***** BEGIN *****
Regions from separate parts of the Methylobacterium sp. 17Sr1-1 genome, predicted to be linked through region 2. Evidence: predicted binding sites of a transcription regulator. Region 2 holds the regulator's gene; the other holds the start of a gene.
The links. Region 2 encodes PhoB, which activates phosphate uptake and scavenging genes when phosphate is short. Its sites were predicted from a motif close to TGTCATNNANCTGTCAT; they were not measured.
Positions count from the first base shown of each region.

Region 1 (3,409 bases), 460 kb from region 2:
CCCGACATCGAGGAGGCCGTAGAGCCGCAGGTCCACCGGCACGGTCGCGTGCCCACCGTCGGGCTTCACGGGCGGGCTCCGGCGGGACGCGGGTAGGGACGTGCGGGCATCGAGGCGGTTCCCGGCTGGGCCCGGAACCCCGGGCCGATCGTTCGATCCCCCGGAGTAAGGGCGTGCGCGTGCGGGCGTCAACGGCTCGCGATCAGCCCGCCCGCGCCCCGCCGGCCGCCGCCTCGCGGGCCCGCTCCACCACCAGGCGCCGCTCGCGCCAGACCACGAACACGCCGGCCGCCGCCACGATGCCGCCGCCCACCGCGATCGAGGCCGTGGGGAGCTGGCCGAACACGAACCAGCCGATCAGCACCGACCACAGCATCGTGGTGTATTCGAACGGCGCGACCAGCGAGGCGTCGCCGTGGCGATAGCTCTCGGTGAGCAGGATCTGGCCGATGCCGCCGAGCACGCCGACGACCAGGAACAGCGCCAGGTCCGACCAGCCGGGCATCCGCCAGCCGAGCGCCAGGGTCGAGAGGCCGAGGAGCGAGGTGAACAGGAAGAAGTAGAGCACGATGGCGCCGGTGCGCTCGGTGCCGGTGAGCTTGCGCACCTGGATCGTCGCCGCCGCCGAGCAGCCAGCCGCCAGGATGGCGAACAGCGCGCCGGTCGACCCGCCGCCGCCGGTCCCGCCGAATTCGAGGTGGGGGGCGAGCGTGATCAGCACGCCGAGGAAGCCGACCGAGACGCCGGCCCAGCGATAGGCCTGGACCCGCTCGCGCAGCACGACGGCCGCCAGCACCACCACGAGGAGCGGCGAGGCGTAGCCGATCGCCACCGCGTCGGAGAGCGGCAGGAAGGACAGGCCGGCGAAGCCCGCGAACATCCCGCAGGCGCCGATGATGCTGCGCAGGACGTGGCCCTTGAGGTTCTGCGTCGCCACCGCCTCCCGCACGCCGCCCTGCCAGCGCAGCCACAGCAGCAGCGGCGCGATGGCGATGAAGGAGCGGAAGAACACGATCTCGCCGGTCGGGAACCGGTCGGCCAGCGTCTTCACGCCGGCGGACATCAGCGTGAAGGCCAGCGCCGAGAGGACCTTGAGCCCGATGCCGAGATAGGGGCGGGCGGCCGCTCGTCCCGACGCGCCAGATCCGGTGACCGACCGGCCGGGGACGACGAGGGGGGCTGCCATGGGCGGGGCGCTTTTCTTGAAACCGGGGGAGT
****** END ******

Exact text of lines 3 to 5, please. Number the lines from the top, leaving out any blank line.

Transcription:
Positions count from the first base shown of each region.

Region 1 (3,409 bases), 460 kb from region 2:
CCCGACATCGAGGAGGCCGTAGAGCCGCAGGTCCACCGGCACGGTCGCGTGCCCACCGTCGGGCTTCACGGGCGGGCTCCGGCGGGACGCGGGTAGGGACGTGCGGGCATCGAGGCGGTTCCCGGCTGGGCCCGGAACCCCGGGCCGATCGTTCGATCCCCCGGAGTAAGGGCGTGCGCGTGCGGGCGTCAACGGCTCGCGATCAGCCCGCCCGCGCCCCGCCGGCCGCCGCCTCGCGGGCCCGCTCCACCACCAGGCGCCGCTCGCGCCAGACCACGAACACGCCGGCCGCCGCCACGATGCCGCCGCCCACCGCGATCGAGGCCGTGGGGAGCTGGCCGAACACGAACCAGCCGATCAGCACCGACCACAGCATCGTGGTGTATTCGAACGGCGCGACCAGCGAGGCGTCGCCGTGGCGATAGCTCTCGGTGAGCAGGATCTGGCCGATGCCGCCGAGCACGCCGACGACCAGGAACAGCGCCAGGTCCGACCAGCCGGGCATCCGCCAGCCGAGCGCCAGGGTCGAGAGGCCGAGGAGCGAGGTGAACAGGAAGAAGTAGAGCACGATGGCGCCGGTGCGCTCGGTGCCGGTGAGCTTGCGCACCTGGATCGTCGCCGCCGCCGAGCAGCCAGCCGCCAGGATGGCGAACAGCGCGCCGGTCGACCCGCCGCCGCCGGTCCCGCCGAATTCGAGGTGGGGGGCGAGCGTGATCAGCACGCCGAGGAAGCCGACCGAGACGCCGGCCCAGCGATAGGCCTGGACCCGCTCGCGCAGCACGACGGCCGCCAGCACCACCACGAGGAGCGGCGAGGCGTAGCCGATCGCCACCGCGTCGGAGAGCGGCAGGAAGGACAGGCCGGCGAAGCCCGCGAACATCCCGCAGGCGCCGATGATGCTGCGCAGGACGTGGCCCTTGAGGTTCTGCGTCGCCACCGCCTCCCGCACGCCGCCCTGCCAGCGCAGCCACAGCAGCAGCGGCGCGATGGCGATGAAGGAGCGGAAGAACACGATCTCGCCGGTCGGGAACCGGTCGGCCAGCGTCTTCACGCCGGCGGACATCAGCGTGAAGGCCAGCGCCGAGAGGACCTTGAGCCCGATGCCGAGATAGGGGCGGGCGGCCGCTCGTCCCGACGCGCCAGATCCGGTGACCGACCGGCCGGGGACGACGAGGGGGGCTGCCATGGGCGGGGCGCTTTTCTTGAAACCGGGGGAGT